When I first joined the van Bryce household, I could escape from a 6-foot-high chain-link dog run, until they put a top on it. My new fence is just four feet high and I can’t even imagine going out over the top. But, other than yet another reminder that I’m not as young as I used to be, I’m okay to stay on my side of the fence, soak up the sun, sleep in the shade, and enjoy my retirement.

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A shady, grassy bit of heaven.

 

 

 

 

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Straight from the Horse’s Mouth

I’m back! It’s been many months, long winter months, since I last posted on the dog blog but they’ve finally given me a chance to have another go. They’re such proprietary little guys, something about people signing up for a dog blog not a horse blog, what if they don’t want to hear from a horse, blah, blah, blah. Who doesn’t want to hear from a horse? Go ahead, raise your hands. Just what I thought. Everyone loves horses. Case closed.

So, back to that long winter. OMG! What was that? The longest, coldest, snowiest winter in forever is what I say, although, according to the meteorologist types, only the amount of snow was one for the record books. And my, was there snow. My three herd-mates and I hardly left the paddock after December. It was just too much work and for what? Not like we were going to dig through that mess and find anything to eat.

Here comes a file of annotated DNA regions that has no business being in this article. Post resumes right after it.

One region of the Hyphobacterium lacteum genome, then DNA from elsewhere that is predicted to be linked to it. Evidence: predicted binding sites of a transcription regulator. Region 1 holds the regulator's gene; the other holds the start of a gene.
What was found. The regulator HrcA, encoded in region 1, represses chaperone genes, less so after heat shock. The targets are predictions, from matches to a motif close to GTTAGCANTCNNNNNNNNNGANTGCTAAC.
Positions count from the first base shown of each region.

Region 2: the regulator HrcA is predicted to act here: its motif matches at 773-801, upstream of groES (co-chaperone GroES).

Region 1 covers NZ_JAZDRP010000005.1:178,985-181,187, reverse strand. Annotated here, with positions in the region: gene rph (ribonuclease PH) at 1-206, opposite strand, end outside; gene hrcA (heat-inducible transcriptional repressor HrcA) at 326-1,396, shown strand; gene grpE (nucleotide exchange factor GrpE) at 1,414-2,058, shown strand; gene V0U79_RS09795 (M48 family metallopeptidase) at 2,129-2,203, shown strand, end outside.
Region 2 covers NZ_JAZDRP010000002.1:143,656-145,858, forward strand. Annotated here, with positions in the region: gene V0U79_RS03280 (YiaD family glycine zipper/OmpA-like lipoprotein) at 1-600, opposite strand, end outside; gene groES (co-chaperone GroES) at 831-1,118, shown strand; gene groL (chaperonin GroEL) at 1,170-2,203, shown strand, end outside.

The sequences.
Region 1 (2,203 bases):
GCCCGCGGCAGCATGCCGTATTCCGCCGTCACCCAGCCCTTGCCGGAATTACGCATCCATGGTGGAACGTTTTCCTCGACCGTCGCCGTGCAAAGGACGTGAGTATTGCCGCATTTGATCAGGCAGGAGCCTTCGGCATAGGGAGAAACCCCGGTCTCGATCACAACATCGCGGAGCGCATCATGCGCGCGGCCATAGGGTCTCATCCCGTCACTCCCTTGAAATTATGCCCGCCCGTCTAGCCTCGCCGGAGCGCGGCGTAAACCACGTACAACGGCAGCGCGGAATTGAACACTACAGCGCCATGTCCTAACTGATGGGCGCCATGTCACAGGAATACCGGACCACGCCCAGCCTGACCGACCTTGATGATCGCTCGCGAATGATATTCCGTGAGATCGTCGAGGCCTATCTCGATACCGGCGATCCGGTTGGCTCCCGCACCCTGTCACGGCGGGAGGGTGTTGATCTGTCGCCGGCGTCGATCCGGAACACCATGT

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Me the day the snowbirds arrived home. Does my expression say, “Where the hell have you been? Do you have any idea what’s been happening here?”

 

And where were Chico and Logan and our caretaking humans for this epic winter? I know you know. In Arizona! The land of no four-foot snow drifts, no freakishly cold wind chills, no need for winter blankets, and no me! But, seriously, just like I told you last fall, I’m not much of a traveller, so I wouldn’t want to be hauled all the way down there. I’d just feel better if the peeps and pooches were here to suffer through the winter with us. Selfish? Perhaps. But then I’m a horse and we’re kind of all about what’s most comfortable, safest, easiest, and generally best for us.

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Getting my funky (or is that fungi) hooves doctored after a long winter of wet feet.

 

Winter is finally over here in southern Alberta, and the green grass is starting to grow. Spring is a miraculous time for a Canadian horse. Not only do we have fresh food after months of eating desiccated grass, but there are no bugs! It’s like two or three weeks of bliss when it’s warm enough during the day to grow grass but still cold enough at night to keep the bugs from coming out or hatching or whatever it is they do before they set to harassing horses.